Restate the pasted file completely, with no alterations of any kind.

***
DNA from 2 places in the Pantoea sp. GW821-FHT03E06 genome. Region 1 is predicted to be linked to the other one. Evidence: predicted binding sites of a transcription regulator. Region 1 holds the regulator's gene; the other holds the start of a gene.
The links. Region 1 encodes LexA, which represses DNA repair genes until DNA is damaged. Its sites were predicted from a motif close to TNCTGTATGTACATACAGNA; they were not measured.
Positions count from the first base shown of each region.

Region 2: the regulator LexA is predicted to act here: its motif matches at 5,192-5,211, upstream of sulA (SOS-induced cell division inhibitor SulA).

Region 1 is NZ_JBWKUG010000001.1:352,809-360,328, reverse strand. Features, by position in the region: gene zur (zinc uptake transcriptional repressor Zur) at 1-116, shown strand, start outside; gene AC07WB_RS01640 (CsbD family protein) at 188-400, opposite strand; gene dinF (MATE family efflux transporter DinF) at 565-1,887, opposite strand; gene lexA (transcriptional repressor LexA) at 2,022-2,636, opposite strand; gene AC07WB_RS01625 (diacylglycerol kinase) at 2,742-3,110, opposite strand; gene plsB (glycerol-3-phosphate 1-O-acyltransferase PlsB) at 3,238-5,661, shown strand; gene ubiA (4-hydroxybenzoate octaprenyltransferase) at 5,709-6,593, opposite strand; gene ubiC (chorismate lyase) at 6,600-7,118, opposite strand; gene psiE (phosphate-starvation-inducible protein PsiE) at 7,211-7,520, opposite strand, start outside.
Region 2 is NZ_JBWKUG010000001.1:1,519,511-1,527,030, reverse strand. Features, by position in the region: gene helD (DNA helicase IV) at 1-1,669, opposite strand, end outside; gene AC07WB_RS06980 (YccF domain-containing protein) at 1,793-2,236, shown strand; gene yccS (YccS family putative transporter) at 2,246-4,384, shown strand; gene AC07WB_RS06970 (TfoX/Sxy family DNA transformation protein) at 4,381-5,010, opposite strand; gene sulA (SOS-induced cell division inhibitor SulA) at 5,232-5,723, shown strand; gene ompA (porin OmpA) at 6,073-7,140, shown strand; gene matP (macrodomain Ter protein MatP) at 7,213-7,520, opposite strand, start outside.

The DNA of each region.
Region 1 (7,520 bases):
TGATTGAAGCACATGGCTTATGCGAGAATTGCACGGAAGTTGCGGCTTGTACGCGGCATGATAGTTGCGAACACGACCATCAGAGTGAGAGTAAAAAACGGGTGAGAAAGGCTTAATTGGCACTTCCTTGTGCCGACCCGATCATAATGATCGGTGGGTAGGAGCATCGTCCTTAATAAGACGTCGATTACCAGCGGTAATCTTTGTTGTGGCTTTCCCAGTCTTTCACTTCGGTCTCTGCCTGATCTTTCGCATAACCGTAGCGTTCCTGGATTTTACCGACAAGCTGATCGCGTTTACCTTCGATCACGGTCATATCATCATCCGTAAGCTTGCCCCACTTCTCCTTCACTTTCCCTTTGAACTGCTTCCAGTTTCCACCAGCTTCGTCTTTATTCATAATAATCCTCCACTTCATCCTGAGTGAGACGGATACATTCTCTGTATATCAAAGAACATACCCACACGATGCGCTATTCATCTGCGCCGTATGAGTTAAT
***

DNA from 2 places in the Pantoea sp. GW821-FHT03E06 genome. Region 1 is predicted to be linked to the other one. Evidence: predicted binding sites of a transcription regulator. Region 1 holds the regulator's gene; the other holds the start of a gene.
The links. Region 1 encodes LexA, which represses DNA repair genes until DNA is damaged. Its sites were predicted from a motif close to TNCTGTATGTACATACAGNA; they were not measured.
Positions count from the first base shown of each region.

Region 2: the regulator LexA is predicted to act here: its motif matches at 5,192-5,211, upstream of sulA (SOS-induced cell division inhibitor SulA).

Region 1 is NZ_JBWKUG010000001.1:352,809-360,328, reverse strand. Features, by position in the region: gene zur (zinc uptake transcriptional repressor Zur) at 1-116, shown strand, start outside; gene AC07WB_RS01640 (CsbD family protein) at 188-400, opposite strand; gene dinF (MATE family efflux transporter DinF) at 565-1,887, opposite strand; gene lexA (transcriptional repressor LexA) at 2,022-2,636, opposite strand; gene AC07WB_RS01625 (diacylglycerol kinase) at 2,742-3,110, opposite strand; gene plsB (glycerol-3-phosphate 1-O-acyltransferase PlsB) at 3,238-5,661, shown strand; gene ubiA (4-hydroxybenzoate octaprenyltransferase) at 5,709-6,593, opposite strand; gene ubiC (chorismate lyase) at 6,600-7,118, opposite strand; gene psiE (phosphate-starvation-inducible protein PsiE) at 7,211-7,520, opposite strand, start outside.
Region 2 is NZ_JBWKUG010000001.1:1,519,511-1,527,030, reverse strand. Features, by position in the region: gene helD (DNA helicase IV) at 1-1,669, opposite strand, end outside; gene AC07WB_RS06980 (YccF domain-containing protein) at 1,793-2,236, shown strand; gene yccS (YccS family putative transporter) at 2,246-4,384, shown strand; gene AC07WB_RS06970 (TfoX/Sxy family DNA transformation protein) at 4,381-5,010, opposite strand; gene sulA (SOS-induced cell division inhibitor SulA) at 5,232-5,723, shown strand; gene ompA (porin OmpA) at 6,073-7,140, shown strand; gene matP (macrodomain Ter protein MatP) at 7,213-7,520, opposite strand, start outside.

The DNA of each region.
Region 1 (7,520 bases):
TGATTGAAGCACATGGCTTATGCGAGAATTGCACGGAAGTTGCGGCTTGTACGCGGCATGATAGTTGCGAACACGACCATCAGAGTGAGAGTAAAAAACGGGTGAGAAAGGCTTAATTGGCACTTCCTTGTGCCGACCCGATCATAATGATCGGTGGGTAGGAGCATCGTCCTTAATAAGACGTCGATTACCAGCGGTAATCTTTGTTGTGGCTTTCCCAGTCTTTCACTTCGGTCTCTGCCTGATCTTTCGCATAACCGTAGCGTTCCTGGATTTTACCGACAAGCTGATCGCGTTTACCTTCGATCACGGTCATATCATCATCCGTAAGCTTGCCCCACTTCTCCTTCACTTTCCCTTTGAACTGCTTCCAGTTTCCACCAGCTTCGTCTTTATTCATAATAATCCTCCACTTCATCCTGAGTGAGACGGATACATTCTCTGTATATCAAAGAACATACCCACACGATGCGCTATTCATCTGCGCCGTATGAGTTAAT